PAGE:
When you write historical fiction, you are immediately confronted with at least two challenges. The first is to describe a time. The second is to capture a place.
Though research can accomplish a lot, it is no substitute for an on-site inspection. I rediscovered that basic truth this week when I visited Princeton, New Jersey, the setting for Mercer Street, the second novel of the American Journey series.
For one thing, everything is old. Very old. Princeton, founded in 1683, is no exception. Whether on campus or off, it is not difficult to find a building that is at least two hundred years old. One, Nassau Hall, built in 1756, once housed the entire United States government.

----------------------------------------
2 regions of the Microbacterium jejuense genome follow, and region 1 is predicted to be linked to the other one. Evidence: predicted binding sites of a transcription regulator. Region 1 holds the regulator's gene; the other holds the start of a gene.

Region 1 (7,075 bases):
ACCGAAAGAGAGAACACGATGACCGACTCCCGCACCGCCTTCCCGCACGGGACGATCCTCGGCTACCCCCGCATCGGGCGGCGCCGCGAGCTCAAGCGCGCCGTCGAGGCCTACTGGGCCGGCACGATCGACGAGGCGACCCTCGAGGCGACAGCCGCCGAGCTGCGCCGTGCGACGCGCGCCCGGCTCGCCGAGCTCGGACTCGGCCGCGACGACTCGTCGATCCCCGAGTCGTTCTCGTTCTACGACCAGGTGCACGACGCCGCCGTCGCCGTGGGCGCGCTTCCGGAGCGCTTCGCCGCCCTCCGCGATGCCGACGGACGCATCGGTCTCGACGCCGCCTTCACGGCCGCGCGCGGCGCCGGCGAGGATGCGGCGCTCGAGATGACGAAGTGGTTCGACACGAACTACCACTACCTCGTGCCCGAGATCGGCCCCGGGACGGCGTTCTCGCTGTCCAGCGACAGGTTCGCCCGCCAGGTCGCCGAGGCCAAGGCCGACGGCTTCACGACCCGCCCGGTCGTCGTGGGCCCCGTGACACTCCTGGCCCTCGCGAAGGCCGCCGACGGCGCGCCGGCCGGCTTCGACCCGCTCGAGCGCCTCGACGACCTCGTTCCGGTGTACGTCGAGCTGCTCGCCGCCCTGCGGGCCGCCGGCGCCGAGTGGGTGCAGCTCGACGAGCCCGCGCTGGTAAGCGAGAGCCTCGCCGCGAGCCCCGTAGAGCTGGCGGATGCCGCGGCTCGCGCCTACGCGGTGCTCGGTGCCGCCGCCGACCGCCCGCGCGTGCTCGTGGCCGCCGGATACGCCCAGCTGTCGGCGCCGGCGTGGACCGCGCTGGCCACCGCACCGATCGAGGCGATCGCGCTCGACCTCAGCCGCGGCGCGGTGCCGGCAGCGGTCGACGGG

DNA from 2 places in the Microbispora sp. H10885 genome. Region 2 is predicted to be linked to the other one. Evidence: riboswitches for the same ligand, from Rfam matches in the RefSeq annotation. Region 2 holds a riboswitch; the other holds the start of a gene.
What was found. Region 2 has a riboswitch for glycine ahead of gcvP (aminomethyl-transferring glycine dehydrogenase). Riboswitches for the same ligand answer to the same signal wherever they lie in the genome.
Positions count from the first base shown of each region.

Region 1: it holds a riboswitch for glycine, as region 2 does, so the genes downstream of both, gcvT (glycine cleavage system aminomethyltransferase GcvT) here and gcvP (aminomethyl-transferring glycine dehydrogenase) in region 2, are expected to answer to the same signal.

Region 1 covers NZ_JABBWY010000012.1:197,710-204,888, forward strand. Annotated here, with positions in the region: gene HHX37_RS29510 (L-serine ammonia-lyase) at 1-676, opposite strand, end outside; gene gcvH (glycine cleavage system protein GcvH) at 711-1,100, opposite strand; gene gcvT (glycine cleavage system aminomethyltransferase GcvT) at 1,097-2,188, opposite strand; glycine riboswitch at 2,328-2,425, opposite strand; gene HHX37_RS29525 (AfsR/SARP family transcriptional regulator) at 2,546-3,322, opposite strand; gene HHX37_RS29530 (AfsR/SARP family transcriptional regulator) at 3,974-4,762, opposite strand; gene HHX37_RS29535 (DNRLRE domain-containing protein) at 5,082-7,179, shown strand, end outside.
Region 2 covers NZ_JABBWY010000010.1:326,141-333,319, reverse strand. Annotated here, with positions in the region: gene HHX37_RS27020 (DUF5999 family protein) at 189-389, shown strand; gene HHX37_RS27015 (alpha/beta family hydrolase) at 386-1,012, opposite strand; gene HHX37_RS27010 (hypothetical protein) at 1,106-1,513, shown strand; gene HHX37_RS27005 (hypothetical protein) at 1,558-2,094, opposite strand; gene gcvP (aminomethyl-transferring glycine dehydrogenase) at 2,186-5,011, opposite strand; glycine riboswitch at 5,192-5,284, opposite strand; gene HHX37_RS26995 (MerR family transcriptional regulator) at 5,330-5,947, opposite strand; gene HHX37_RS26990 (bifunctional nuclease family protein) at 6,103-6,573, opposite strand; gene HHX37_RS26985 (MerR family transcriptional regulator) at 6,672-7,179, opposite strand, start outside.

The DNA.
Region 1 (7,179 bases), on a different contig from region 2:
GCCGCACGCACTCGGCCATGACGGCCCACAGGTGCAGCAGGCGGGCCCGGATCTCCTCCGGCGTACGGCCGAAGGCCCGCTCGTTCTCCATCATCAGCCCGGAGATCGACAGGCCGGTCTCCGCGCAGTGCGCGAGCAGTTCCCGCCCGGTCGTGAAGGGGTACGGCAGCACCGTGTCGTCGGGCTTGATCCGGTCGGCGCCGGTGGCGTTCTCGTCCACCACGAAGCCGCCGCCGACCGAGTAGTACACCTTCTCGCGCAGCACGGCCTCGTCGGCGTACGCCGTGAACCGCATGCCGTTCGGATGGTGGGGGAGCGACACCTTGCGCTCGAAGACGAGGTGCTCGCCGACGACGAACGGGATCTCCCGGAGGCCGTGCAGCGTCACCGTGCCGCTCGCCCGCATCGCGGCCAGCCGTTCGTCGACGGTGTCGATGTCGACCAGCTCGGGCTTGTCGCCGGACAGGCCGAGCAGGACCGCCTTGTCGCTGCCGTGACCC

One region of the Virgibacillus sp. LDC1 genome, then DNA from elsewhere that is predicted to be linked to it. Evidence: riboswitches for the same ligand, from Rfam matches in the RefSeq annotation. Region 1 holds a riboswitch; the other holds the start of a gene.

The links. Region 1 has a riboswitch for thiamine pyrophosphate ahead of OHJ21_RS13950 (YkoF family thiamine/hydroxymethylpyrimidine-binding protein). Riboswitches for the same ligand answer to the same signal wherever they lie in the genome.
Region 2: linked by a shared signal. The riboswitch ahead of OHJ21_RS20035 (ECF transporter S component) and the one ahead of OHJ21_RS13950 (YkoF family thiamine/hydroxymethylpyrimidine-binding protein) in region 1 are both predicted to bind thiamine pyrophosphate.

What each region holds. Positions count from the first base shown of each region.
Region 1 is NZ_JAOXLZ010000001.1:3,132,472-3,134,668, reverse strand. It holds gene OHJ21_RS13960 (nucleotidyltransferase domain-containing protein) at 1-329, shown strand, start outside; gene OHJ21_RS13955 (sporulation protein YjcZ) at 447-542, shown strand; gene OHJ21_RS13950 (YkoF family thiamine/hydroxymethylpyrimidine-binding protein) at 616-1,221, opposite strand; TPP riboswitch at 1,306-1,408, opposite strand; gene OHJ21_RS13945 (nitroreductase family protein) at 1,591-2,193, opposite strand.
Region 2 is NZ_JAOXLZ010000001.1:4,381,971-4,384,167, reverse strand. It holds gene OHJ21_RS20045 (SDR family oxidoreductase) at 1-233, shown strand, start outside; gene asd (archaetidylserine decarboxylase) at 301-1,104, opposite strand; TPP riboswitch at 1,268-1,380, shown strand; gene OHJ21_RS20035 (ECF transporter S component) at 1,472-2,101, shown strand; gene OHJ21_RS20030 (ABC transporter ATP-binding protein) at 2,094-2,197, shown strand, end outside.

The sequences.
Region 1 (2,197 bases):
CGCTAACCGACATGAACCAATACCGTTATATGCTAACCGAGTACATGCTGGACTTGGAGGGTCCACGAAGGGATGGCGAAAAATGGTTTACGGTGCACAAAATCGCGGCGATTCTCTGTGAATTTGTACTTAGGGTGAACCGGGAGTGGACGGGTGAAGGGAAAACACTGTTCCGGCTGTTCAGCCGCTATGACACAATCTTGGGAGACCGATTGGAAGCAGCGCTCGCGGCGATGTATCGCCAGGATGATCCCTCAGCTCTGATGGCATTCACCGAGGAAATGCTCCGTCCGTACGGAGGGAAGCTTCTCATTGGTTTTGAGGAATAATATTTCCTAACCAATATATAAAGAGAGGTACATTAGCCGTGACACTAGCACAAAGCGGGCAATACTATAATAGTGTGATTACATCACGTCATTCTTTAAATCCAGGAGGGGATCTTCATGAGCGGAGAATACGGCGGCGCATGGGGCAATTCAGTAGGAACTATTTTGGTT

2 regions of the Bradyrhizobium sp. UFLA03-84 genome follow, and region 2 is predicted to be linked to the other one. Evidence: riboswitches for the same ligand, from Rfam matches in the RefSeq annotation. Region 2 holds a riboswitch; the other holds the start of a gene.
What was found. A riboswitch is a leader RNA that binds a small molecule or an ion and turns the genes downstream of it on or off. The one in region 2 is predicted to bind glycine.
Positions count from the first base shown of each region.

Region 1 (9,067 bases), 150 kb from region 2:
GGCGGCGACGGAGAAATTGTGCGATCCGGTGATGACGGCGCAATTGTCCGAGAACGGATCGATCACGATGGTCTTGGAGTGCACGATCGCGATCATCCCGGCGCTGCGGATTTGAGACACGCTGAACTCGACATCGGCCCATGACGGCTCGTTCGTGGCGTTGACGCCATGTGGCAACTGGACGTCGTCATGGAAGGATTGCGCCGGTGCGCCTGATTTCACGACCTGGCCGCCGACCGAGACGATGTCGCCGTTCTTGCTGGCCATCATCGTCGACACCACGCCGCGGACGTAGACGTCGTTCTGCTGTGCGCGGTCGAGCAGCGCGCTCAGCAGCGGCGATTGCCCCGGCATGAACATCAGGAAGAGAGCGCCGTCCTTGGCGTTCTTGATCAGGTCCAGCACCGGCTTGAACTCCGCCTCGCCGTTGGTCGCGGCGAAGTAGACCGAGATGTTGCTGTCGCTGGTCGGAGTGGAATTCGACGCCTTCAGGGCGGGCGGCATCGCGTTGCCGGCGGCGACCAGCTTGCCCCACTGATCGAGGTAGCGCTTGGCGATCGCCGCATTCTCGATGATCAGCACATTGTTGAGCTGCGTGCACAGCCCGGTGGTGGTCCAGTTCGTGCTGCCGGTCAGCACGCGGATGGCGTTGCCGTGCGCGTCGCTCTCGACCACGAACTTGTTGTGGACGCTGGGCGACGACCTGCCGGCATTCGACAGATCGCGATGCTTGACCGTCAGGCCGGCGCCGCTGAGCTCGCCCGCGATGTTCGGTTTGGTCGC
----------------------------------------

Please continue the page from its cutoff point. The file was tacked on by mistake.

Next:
Other buildings are younger but, for me, far more relevant. I went to Princeton to see what it might have looked like in 1938 and 1939, the setting of the book. And though much has obviously changed in eight decades, much has stayed the same.
As I did on earlier visits to Wallace, Idaho, and Galveston, Texas, the primary settings for The Fire and September Sky, I took notes, snapped photos, visited the local library, and tried to get a sense of place.
I think I succeeded -- or at least succeeded enough to proceed with the book. In Mercer Street, three women, representing three generations of the same family, travel from 2016 to 1938, where they find love, intrigue, and danger on the eve of World War II.
The novel is now in the draft stage and making its way through the first of many revisions. I still plan to publish by Thanksgiving.